Guest's picture
BigFire

Point #5 is my rule #1 in my Personal Finance Religion, which states "Never Pay Interest on Credit Card", and its many correlations (never pay bank fee, never pay late fee, etc).

I'm pretty sure my bank hates me, but I basically look at my credit card as an extension to my checking account. If I cannot cover that amount, I don't pay for it.

Oh, the only other rule I have in my religion is #2 "Never pay for parking if you can help it". This means I don't visit Oldtown Pasadena as often as they want me to.

Guest's picture
Jamie

Wise advice. Time really does fly by, and it's great to have those saving habits ingrained as soon as you start earning your first paycheck. And #6 is so important as well. I notice as my friends get older, there seems to be a certain amount of entitlement. ("I should be able to afford to take my family on a 2 week cruise... I should be able to afford a 2500 square foot house") which leads them to splurge on these things, even if they can't really afford to.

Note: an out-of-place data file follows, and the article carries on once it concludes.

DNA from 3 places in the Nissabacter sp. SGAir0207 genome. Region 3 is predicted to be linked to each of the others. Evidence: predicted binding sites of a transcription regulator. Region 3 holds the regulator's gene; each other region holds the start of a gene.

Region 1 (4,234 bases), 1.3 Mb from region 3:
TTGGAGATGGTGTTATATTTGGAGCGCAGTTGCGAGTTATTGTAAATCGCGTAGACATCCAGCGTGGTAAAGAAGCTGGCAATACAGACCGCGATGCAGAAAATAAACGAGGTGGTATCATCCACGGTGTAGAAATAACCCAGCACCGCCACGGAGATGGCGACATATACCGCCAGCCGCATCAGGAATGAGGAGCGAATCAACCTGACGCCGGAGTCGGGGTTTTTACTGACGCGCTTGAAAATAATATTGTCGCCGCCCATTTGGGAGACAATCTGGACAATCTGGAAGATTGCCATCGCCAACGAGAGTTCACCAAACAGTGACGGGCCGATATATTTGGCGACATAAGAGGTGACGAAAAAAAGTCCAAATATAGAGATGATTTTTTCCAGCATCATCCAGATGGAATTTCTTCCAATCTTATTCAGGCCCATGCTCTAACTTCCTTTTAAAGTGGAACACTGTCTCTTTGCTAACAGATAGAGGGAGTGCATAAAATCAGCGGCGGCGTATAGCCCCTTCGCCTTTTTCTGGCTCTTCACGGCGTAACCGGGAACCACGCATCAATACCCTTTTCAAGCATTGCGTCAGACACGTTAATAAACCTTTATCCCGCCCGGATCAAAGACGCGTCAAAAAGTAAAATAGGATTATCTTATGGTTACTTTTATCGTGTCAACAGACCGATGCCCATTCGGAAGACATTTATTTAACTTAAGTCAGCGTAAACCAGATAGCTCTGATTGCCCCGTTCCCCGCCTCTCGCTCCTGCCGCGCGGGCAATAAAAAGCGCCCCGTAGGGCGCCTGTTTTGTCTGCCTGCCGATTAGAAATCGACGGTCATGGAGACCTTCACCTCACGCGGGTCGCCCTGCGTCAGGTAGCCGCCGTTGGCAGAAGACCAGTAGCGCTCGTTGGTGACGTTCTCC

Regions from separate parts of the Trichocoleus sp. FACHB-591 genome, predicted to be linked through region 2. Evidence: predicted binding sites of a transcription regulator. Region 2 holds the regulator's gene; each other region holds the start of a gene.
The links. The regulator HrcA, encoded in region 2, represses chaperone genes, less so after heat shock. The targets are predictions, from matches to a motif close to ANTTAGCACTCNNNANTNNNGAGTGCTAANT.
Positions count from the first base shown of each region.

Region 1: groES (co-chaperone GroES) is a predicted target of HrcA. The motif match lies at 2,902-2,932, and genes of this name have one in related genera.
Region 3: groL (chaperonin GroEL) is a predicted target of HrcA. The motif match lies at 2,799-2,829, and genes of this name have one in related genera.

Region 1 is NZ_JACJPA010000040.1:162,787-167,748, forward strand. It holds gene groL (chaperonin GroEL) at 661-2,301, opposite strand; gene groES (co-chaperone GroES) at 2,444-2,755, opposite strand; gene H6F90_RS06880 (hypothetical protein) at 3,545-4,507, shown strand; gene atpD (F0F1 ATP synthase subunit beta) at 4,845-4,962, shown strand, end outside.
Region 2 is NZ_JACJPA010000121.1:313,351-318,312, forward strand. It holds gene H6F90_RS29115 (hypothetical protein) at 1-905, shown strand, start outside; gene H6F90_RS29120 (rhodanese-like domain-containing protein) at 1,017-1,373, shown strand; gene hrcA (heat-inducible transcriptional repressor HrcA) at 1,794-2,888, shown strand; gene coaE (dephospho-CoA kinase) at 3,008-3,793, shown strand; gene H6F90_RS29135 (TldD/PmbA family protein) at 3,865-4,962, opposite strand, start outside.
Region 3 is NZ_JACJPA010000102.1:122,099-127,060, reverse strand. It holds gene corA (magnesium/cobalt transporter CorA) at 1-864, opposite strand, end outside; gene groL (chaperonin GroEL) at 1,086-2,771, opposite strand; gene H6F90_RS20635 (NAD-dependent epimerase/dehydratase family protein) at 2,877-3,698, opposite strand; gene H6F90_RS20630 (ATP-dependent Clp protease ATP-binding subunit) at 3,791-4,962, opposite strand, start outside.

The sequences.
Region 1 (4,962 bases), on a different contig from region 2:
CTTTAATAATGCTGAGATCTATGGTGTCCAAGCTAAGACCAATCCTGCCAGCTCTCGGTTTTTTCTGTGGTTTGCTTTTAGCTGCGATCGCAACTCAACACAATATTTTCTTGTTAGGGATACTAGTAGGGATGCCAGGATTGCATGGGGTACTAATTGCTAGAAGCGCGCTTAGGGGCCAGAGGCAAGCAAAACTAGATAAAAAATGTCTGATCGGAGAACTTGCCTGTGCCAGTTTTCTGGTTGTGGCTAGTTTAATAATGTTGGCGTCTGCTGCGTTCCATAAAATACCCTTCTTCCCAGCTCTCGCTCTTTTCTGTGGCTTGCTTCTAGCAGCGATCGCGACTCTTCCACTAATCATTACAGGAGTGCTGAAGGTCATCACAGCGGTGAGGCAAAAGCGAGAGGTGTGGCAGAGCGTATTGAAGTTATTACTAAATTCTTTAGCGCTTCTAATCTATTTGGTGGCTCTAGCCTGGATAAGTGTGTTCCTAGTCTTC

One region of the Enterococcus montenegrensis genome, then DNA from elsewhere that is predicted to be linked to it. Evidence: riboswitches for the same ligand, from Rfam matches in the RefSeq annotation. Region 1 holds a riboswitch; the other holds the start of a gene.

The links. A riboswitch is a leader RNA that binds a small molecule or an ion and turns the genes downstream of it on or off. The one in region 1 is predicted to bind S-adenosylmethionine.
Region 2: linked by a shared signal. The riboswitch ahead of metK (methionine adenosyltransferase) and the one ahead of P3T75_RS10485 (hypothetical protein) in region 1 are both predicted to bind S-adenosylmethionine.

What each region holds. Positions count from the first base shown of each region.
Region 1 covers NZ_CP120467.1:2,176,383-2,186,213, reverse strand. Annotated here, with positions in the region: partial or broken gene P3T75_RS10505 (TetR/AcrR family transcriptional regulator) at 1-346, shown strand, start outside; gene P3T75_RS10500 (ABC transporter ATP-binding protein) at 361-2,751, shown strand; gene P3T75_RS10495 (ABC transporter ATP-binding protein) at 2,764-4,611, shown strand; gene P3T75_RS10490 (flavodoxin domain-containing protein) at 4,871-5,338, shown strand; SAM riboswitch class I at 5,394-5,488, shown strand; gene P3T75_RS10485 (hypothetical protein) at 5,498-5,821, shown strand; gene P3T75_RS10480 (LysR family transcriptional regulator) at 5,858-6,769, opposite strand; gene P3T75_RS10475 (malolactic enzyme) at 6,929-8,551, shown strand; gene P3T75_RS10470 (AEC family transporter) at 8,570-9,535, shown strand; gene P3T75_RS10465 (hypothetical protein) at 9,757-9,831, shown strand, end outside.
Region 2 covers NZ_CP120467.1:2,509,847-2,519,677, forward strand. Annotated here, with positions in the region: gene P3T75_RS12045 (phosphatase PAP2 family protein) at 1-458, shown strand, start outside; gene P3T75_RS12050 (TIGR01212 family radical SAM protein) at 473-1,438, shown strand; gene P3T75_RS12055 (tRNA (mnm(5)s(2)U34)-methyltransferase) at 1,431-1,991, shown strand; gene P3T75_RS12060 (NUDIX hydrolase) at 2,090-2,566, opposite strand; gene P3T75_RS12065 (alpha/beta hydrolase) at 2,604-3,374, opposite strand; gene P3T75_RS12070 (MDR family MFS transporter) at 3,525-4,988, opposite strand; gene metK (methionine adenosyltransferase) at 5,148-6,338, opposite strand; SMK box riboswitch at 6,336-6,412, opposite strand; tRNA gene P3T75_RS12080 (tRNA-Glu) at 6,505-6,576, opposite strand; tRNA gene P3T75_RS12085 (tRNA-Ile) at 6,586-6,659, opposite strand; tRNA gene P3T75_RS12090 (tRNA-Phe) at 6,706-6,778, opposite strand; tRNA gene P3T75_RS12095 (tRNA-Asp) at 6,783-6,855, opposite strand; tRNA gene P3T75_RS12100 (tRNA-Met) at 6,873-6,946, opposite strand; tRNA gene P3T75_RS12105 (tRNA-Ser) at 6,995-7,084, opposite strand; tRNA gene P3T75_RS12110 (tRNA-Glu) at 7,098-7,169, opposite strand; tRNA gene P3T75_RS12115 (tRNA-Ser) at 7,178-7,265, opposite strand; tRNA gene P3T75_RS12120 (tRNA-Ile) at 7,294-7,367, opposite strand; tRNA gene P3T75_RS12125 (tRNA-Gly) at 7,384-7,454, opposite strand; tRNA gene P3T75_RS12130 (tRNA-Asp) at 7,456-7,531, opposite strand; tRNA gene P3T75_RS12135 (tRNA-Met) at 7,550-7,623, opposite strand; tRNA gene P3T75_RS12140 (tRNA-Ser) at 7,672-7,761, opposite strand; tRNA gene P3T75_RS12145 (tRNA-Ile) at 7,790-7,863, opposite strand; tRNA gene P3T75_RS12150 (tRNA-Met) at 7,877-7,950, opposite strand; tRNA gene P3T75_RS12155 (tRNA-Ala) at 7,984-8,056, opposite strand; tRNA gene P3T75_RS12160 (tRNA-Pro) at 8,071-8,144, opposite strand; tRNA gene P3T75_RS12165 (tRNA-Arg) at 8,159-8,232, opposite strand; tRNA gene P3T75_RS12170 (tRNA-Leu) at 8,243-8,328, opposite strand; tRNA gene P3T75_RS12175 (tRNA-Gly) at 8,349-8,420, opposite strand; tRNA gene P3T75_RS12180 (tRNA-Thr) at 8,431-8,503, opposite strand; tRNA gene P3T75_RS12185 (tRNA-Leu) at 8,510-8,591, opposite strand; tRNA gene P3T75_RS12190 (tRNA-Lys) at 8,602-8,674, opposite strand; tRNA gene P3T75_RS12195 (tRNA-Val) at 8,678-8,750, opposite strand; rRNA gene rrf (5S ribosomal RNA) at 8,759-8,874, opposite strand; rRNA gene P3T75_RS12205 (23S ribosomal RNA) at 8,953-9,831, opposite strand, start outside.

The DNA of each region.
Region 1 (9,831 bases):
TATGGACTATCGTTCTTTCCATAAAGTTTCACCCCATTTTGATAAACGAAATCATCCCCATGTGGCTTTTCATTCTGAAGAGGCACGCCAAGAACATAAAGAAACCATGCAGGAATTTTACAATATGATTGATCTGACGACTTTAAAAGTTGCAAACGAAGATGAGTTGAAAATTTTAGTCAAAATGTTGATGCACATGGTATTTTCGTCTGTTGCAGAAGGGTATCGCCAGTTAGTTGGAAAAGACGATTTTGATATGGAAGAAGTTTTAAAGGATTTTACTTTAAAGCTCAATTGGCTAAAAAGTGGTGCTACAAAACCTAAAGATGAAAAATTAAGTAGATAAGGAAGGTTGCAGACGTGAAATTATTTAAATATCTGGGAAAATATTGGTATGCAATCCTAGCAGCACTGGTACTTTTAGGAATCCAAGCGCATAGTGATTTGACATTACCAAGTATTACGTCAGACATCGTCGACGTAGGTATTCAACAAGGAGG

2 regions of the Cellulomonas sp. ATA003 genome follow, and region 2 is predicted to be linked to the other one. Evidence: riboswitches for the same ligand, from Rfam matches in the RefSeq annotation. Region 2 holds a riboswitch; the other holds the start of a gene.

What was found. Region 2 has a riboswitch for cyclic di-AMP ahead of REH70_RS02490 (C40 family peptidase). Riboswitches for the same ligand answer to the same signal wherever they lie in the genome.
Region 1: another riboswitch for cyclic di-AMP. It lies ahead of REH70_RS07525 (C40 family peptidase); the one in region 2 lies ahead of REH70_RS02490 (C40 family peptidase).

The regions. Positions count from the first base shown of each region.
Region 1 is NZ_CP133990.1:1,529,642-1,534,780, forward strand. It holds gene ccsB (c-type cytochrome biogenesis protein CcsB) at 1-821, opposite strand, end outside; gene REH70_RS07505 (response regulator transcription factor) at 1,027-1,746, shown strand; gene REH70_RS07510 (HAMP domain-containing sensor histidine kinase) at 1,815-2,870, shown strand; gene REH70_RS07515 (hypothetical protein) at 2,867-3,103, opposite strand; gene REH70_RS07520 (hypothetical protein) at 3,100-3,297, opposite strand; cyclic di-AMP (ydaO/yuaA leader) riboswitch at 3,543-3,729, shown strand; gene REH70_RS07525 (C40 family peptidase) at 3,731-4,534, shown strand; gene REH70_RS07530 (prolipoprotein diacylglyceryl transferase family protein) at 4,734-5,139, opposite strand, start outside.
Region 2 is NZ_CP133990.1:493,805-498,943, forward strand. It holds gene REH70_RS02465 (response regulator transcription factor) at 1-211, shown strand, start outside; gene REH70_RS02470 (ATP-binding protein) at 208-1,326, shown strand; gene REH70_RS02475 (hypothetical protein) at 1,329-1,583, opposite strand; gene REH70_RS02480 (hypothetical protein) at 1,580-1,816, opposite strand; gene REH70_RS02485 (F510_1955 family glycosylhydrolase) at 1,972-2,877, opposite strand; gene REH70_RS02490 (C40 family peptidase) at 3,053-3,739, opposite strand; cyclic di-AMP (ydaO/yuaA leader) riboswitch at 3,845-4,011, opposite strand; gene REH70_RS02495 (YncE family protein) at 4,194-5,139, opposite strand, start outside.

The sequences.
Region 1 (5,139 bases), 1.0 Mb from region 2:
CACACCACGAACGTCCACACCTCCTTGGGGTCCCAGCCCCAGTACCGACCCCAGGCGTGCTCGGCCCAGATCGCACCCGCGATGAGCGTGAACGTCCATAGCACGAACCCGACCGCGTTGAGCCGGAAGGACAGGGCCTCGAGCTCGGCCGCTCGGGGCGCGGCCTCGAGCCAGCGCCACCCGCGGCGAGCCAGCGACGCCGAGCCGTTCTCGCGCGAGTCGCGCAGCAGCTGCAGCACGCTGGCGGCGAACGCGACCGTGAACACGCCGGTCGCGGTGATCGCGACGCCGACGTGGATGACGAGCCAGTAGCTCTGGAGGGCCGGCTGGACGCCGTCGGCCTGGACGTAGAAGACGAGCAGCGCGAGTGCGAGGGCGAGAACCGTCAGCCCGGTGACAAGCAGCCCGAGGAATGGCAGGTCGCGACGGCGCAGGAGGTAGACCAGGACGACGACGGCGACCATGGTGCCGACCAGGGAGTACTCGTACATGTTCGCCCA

Guest's picture

Great post. It's the little things that turn into big things and lead to financial failure. Little things do count and a little debt is a big deal. I recently added up how much interest I paid on a few credit cards that I carried a balance on, and it was really eye opening. Interest never sleeps and never takes holidays. It just keeps adding up.

Guest's picture

Great article and I agree with everything that you stated.